264 pp., 6.125 x 9.25, 14 halftones, 14 tables, notes, index
Paperback ISBN: 978-1-4696-5142-2
Published: May 2019
Hardcover ISBN: 978-1-4696-5141-5
Published: May 2019
eBook ISBN: 978-1-4696-5143-9
Published: March 2019
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Cuban efforts to diversify the economy through expanded rice production were met with keen resistance by U.S. rice producers, who were as reliant on the Cuban market as sugar growers were on the U.S. market. U.S. growers prepared to retaliate by cutting the sugar quota in a struggle to control Cuban rice markets. Pérez’s chronicle culminates in the 1950s, a period of deepening revolutionary tensions on the island, as U.S. rice producers and their allies in Congress clashed with Cuban producers supported by the government of Fulgencio Batista. U.S. interests prevailed—a success, Pérez argues, that contributed to undermining Batista’s capacity to govern. Cuba’s inability to develop self-sufficiency in rice production persists long after the triumph of the Cuban revolution. Cuba continues to import rice, but, in the face of the U.S. embargo, mainly from Asia. U.S. rice growers wait impatiently to recover the Cuban market.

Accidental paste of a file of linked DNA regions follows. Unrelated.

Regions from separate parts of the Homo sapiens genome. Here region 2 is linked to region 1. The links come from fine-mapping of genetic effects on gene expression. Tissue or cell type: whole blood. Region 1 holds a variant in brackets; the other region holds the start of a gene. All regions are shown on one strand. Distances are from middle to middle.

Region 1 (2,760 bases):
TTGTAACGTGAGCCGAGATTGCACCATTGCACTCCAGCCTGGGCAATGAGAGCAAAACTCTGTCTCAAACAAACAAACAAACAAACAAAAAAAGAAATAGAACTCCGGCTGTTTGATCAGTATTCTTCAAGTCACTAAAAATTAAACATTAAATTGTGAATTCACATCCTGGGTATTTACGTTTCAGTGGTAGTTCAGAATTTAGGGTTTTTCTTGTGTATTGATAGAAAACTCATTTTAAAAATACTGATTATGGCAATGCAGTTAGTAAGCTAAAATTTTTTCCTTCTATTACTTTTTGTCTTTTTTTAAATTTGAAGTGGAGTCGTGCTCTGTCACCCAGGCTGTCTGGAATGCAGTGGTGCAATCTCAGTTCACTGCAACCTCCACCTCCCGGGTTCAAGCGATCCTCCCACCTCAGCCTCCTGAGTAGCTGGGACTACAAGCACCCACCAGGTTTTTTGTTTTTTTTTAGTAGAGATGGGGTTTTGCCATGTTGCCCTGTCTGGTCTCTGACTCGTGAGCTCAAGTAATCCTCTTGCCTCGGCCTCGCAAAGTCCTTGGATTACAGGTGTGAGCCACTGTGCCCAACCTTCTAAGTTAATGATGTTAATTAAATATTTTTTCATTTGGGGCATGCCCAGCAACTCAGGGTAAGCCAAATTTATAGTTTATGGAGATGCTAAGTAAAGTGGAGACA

About the Author
Louis A. Perez Jr. is J. Carlyle Sitterson Professor of History at the University of North Carolina at Chapel Hill. A fellow of the American Academy of Arts and Sciences as well as the Academia de la Historia de Cuba, Perez is author of numerous books on Cuban history and culture, including On Becoming Cuban: Identity, Nationality, and Culture and The Structure of Cuban History: Meanings and Purpose of the Past.
For more information about Louis A. Pérez Jr., visit the Author Page.
“Addressing a new counterpoint in Cuban history, Pérez’s magisterial work focuses on the innovative topic of rice, the main staple food in the Cuban diet, and sugar, the omnipresent cash crop. Pérez connects the economic, political, and cultural implications of both crops, including production, trade, and consumption, to Cuba’s socioeconomic evolution. In light of the long history of relations between the island and the United States, this book challenges the idea that the passage of time has overcome some of the deepest problems in the Cuban economy and politics. But it also may serve as a lesson for a better future shared between the two nations.”—Reinaldo Funes Monzote, professor of history, University of Havana, and Henry Hart Rice Family Foundation Visiting Professor, Yale University
“In this cogent and accessible study of the political economy of food in Cuba, Pérez makes perfectly clear the challenges of a country’s economic dependence on one crop, as well as the larger social, political, and international implications of that dependence.”—Robert Whitney, University of New Brunswick